Auckland • Since Nov 2006 • 166 posts Report Reply

  • Bart Janssen,

    because I believe people are basically good

    As do I.

    But as I discovered much to my cost there are some people who really are not good. It is starting to look like Mr Whipp is at the very least acting mostly out of self interest and at the worst he could be extremely "not good".

    In that case extreme caution is not unwarranted.

    Auckland • Since Nov 2006 • 4426 posts Report Reply

  • Bart Janssen,

    as pawns across the ditch

    When I first saw that I thought you wrote "across the bitch"

    Auckland • Since Nov 2006 • 4426 posts Report Reply

  • Paul Williams,

    The tactics may have been misguided - these people aren't professional negotiators. Nor do they necessarily have a strong understanding of the ins and outs of the production industry. But they know they're not happy with the way some things are done in NZ, and want to see changes happen.

    Which is why, again, I'm pleased that the NZCTU are involved.

    Sydney • Since Nov 2006 • 2273 posts Report Reply

  • Peter Cox,

    And lastly, I'd love to know what the actors' agents think about all this.

    I believe at least some of them have signed the petition.

    Auckland • Since Nov 2006 • 312 posts Report Reply

  • Matthew Poole,

    Am I the only one thinking that this could be the beginning of the end for NZ as a destination for stupid-budget (nine figures is stupid money in my book) movie production? Which is precisely what SAG want, and now we've got NZAE, however naively, apparently playing directly into SAG's collective hands by portraying our leading silver screen light (and, by association, the rest of the industry at that end of town) as an anti-union hard-arse who won't negotiate in good faith.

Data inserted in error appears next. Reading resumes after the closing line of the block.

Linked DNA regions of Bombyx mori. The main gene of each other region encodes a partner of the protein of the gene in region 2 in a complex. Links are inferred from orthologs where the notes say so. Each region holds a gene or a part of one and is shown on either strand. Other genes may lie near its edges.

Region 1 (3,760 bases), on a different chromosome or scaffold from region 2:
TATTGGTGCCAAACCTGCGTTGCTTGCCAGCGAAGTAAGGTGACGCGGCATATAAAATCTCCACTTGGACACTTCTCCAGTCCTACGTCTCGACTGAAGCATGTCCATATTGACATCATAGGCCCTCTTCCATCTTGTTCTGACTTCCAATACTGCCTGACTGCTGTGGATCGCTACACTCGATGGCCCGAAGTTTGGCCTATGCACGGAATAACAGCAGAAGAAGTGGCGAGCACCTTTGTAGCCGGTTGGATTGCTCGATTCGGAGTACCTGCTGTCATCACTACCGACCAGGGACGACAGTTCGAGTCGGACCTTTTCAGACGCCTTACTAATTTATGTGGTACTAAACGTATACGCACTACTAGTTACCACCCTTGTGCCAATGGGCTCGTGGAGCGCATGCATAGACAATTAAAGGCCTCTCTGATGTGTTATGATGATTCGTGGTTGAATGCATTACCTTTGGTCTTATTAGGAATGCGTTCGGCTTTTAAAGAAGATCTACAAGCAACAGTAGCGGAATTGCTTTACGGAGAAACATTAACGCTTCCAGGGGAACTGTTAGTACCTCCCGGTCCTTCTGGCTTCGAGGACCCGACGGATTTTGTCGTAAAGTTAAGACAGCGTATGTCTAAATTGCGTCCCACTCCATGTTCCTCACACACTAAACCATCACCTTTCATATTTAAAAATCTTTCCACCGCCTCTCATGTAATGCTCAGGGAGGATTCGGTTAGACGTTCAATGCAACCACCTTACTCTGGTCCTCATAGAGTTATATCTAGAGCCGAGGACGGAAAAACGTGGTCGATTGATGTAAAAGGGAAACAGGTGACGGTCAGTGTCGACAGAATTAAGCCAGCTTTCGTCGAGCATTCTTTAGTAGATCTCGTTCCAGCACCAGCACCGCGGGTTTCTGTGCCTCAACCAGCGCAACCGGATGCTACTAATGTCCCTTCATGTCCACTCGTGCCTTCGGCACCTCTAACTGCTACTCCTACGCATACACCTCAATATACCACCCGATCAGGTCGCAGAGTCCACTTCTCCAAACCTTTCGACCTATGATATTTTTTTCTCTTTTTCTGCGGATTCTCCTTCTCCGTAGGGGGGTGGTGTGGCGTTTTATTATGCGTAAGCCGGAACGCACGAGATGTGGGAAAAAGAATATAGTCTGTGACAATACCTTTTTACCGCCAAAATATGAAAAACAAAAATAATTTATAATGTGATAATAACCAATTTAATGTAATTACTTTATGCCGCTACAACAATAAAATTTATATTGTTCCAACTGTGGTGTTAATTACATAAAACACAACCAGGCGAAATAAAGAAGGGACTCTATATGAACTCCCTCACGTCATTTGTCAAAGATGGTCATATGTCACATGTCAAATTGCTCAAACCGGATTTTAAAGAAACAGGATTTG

Please don't jump down my throat and say that that's not what's happening. I know it's not, but I also know that as someone who's only passingly followed the details of the story it's an interpretation which can be easily reached. Of all the industries in the world, Hollywood is by far the one to which the adage of "It's not what's really real, it's what looks like real" best applies.

    Auckland • Since Mar 2007 • 4097 posts Report Reply

  • nzlemming,

    And lastly, I'd love to know what the actors' agents think about all this.

    There's a few names on the petition with "Agent" against them, including Gail Cowan.

    Waikanae • Since Nov 2006 • 2893 posts Report Reply

  • Peter Cox,

    Am I the only one thinking that this could be the beginning of the end for NZ as a destination

    At the end of the day, they can't actually legally do what they've been trying to do, and as soon as that starts to become more clear, I'm hopeful things will settle down.

    Though this whole thing hasn't been exactly helpful. Quite a few producer friends of mine who have been negotiating US financing have been telling me some gruesome stories of how this is being taken in the states.

    Anyway, I think once the dust settles, and assuming the hobbit survives (which I'm hearing is no certainty) we'll be okay.

    Now, if the hobbit leaves NZ... that's another story altogether. Game over.

    And by no means, it won't just be the stupid high budget films. Any international financing on any level for anything will be one hell of a lot harder to come by.

    Auckland • Since Nov 2006 • 312 posts Report Reply

  • Bart Janssen,

    With what I have read about this dispute it seems like several different disputes all happening at once.

    It seems there are aspects of working conditions that (some) actors are unhappy about. It seems very strange that those issues have not been raised with SPADA which appears to be the organisation that represents their employers. It seems very hard to get the actors to define their issues but they clearly are not happy.

    It seems that the Australian Union MEAA would like to have New Zealand actors all working under their union. But that would seem to be contrary to New Zealand law - or have I got that wrong. That could be read as a genuine concern for New Zealand actors or as a power play by the MEAA. Personally I am uncomfortable with an Australian union representing New Zealanders simply because it is likely to lead to conflicts of interest at worst and confusion at best.